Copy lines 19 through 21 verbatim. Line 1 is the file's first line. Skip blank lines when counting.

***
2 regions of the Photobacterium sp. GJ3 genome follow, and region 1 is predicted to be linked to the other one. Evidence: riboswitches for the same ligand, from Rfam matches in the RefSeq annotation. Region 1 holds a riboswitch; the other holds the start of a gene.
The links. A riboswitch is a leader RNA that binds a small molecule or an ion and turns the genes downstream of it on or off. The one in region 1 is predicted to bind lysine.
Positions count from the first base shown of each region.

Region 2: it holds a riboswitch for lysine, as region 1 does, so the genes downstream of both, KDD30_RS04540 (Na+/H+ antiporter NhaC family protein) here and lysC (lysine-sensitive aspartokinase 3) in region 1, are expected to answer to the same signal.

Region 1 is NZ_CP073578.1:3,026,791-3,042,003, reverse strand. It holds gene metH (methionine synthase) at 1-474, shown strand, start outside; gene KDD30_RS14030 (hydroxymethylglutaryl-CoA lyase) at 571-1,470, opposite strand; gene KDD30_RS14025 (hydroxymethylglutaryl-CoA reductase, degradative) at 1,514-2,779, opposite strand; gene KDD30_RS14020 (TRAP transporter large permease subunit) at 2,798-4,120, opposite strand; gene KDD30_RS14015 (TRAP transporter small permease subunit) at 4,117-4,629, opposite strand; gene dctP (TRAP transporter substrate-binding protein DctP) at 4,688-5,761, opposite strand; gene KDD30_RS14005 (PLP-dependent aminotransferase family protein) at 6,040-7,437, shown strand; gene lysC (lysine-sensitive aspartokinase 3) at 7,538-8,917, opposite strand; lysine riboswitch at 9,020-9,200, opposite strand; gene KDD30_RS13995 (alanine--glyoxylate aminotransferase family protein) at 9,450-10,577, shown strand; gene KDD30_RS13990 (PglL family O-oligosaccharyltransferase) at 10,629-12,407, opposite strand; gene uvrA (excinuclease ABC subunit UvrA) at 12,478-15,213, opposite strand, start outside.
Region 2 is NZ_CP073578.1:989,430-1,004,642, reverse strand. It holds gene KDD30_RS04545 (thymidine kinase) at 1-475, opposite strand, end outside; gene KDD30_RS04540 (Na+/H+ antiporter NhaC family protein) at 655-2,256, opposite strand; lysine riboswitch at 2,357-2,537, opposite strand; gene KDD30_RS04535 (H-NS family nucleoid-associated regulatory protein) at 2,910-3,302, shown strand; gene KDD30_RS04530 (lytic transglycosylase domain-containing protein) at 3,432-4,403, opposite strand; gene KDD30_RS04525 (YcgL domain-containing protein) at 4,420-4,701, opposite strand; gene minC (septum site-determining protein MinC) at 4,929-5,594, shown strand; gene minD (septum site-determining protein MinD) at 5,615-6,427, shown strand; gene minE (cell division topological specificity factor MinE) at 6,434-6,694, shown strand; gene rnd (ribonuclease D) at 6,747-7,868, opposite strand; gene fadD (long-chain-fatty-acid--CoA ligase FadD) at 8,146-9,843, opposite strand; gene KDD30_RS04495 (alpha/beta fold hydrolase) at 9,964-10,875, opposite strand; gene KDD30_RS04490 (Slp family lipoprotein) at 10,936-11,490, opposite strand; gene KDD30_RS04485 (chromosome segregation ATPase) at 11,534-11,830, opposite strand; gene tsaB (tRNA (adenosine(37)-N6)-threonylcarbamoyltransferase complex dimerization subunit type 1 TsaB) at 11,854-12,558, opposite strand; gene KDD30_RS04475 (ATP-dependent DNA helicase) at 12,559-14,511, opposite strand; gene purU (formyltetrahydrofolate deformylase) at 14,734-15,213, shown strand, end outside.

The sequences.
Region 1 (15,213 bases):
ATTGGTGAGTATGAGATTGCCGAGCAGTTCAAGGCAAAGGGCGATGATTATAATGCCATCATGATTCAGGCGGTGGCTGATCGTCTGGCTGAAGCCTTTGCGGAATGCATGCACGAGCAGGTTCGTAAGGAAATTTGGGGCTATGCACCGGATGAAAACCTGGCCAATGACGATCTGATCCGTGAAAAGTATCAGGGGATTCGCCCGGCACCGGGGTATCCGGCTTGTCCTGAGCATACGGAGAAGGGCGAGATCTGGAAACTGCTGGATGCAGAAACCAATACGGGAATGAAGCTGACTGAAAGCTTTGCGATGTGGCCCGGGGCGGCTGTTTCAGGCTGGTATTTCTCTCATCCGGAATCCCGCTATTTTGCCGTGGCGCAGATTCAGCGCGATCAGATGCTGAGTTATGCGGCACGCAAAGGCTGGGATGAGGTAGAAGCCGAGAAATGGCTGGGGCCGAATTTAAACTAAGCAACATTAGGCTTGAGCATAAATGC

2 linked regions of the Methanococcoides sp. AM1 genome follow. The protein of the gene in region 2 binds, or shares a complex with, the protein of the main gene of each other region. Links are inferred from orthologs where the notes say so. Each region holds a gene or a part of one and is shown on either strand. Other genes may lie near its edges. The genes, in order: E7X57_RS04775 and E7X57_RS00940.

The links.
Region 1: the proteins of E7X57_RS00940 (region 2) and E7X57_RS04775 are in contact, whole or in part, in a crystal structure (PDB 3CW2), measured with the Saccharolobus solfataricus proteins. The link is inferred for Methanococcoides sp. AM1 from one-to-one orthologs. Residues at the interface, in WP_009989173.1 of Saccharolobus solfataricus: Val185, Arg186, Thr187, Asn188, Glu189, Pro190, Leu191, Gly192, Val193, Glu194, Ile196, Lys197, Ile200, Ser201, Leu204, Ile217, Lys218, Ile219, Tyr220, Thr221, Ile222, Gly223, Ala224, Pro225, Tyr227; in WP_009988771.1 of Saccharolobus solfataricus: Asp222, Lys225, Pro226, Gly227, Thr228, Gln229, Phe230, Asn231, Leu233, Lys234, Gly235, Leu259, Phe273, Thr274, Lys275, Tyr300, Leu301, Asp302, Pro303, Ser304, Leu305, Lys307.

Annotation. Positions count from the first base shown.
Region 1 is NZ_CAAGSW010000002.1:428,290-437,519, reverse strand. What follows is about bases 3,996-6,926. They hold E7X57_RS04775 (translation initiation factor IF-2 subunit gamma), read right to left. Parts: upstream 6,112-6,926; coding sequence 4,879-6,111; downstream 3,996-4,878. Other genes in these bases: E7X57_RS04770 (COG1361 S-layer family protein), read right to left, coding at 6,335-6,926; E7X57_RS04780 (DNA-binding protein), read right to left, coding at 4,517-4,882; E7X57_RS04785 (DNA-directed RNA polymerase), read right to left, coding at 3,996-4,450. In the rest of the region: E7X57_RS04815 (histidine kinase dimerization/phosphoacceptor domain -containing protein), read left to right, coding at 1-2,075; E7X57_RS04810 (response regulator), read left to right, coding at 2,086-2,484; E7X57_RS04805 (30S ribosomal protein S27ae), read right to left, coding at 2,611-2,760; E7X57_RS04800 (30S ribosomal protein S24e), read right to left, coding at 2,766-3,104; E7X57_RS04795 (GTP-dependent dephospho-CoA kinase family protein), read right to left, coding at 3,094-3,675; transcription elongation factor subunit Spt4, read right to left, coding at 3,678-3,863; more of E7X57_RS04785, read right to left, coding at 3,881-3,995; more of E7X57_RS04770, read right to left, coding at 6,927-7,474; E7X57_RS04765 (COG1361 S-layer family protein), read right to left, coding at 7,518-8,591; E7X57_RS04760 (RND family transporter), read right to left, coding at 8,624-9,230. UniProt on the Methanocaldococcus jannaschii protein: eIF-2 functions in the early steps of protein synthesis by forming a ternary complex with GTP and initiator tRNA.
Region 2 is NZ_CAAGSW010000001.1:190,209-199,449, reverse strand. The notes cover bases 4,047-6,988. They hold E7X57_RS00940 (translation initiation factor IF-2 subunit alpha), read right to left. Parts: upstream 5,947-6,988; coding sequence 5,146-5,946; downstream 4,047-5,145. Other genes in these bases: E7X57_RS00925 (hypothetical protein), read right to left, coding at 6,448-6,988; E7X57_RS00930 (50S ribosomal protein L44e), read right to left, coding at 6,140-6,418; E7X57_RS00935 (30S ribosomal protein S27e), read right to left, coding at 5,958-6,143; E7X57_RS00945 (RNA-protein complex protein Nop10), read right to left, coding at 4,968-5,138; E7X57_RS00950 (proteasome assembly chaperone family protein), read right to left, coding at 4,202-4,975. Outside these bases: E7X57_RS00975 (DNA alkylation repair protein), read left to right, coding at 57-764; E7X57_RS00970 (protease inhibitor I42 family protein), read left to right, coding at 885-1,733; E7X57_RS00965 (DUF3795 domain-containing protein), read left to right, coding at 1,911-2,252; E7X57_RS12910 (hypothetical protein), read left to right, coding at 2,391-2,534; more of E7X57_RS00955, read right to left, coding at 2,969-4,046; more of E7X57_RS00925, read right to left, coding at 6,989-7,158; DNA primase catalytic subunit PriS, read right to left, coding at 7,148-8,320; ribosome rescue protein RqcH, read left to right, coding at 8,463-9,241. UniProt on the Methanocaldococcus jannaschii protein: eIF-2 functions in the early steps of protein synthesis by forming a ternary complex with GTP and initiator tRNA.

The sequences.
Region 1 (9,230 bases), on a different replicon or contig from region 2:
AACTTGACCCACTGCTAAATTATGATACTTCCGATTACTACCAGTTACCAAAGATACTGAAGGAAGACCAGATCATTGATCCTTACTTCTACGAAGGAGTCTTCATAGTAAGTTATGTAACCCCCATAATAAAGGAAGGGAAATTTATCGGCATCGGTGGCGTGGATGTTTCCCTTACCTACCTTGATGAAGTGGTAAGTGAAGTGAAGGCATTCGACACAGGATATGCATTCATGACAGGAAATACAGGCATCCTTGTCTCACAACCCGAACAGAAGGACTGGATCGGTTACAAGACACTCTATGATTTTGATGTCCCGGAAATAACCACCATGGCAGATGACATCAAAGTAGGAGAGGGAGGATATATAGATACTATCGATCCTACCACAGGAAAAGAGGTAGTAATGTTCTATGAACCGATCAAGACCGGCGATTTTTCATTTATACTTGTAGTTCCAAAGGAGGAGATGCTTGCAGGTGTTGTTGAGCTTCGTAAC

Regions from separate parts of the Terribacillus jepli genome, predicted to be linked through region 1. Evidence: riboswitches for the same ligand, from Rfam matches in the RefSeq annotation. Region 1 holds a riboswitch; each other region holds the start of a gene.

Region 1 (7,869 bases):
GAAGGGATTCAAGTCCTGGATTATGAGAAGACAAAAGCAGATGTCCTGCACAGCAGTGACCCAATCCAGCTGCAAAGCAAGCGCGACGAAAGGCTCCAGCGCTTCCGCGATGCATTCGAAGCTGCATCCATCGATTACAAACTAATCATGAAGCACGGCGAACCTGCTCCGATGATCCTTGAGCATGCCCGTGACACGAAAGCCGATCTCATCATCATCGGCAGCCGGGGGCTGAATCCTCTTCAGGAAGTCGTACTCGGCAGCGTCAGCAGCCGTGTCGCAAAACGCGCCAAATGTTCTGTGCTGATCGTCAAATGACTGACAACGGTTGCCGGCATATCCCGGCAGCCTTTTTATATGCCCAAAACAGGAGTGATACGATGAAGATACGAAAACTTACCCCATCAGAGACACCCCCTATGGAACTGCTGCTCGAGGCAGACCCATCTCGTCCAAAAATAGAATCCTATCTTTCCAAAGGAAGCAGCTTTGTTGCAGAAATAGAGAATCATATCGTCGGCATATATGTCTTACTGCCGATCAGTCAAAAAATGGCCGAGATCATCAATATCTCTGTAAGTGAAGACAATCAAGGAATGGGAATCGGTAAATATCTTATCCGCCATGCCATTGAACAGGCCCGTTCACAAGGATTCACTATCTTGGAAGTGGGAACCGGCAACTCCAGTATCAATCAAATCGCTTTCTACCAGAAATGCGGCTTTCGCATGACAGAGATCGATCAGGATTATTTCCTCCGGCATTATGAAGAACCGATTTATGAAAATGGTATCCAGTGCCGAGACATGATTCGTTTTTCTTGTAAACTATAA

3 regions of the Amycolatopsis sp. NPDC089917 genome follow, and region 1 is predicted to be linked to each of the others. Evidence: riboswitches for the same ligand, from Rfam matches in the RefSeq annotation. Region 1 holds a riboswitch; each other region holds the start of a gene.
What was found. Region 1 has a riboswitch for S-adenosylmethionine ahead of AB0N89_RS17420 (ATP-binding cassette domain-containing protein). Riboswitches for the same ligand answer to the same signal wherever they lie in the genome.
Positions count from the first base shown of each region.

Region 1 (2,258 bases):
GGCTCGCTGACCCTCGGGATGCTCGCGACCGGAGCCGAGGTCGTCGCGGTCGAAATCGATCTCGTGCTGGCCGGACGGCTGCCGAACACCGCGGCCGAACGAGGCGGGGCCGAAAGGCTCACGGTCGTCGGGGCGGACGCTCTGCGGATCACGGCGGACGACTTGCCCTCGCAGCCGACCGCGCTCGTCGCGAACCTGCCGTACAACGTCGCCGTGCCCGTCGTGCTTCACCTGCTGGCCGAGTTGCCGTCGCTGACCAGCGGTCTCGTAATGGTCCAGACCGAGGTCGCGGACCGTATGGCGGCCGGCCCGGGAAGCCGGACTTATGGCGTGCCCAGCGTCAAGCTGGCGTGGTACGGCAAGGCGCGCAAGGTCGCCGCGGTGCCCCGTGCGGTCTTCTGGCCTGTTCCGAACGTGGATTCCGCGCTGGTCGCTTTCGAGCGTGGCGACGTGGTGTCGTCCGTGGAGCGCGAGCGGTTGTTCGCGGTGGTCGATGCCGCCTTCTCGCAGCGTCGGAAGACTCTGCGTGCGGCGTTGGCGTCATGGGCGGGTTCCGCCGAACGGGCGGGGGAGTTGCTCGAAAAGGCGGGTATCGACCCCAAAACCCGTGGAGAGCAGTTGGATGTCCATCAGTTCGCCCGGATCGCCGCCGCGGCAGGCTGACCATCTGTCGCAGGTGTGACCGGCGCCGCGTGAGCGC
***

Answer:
Regions from separate parts of the Terribacillus jepli genome, predicted to be linked through region 1. Evidence: riboswitches for the same ligand, from Rfam matches in the RefSeq annotation. Region 1 holds a riboswitch; each other region holds the start of a gene.

Region 1 (7,869 bases):
GAAGGGATTCAAGTCCTGGATTATGAGAAGACAAAAGCAGATGTCCTGCACAGCAGTGACCCAATCCAGCTGCAAAGCAAGCGCGACGAAAGGCTCCAGCGCTTCCGCGATGCATTCGAAGCTGCATCCATCGATTACAAACTAATCATGAAGCACGGCGAACCTGCTCCGATGATCCTTGAGCATGCCCGTGACACGAAAGCCGATCTCATCATCATCGGCAGCCGGGGGCTGAATCCTCTTCAGGAAGTCGTACTCGGCAGCGTCAGCAGCCGTGTCGCAAAACGCGCCAAATGTTCTGTGCTGATCGTCAAATGACTGACAACGGTTGCCGGCATATCCCGGCAGCCTTTTTATATGCCCAAAACAGGAGTGATACGATGAAGATACGAAAACTTACCCCATCAGAGACACCCCCTATGGAACTGCTGCTCGAGGCAGACCCATCTCGTCCAAAAATAGAATCCTATCTTTCCAAAGGAAGCAGCTTTGTTGCAGAAATAGAGAATCATATCGTCGGCATATATGTCTTACTGCCGATCAGTCAAAAAATGGCCGAGATCATCAATATCTCTGTAAGTGAAGACAATCAAGGAATGGGAATCGGTAAATATCTTATCCGCCATGCCATTGAACAGGCCCGTTCACAAGGATTCACTATCTTGGAAGTGGGAACCGGCAACTCCAGTATCAATCAAATCGCTTTCTACCAGAAATGCGGCTTTCGCATGACAGAGATCGATCAGGATTATTTCCTCCGGCATTATGAAGAACCGATTTATGAAAATGGTATCCAGTGCCGAGACATGATTCGTTTTTCTTGTAAACTATAA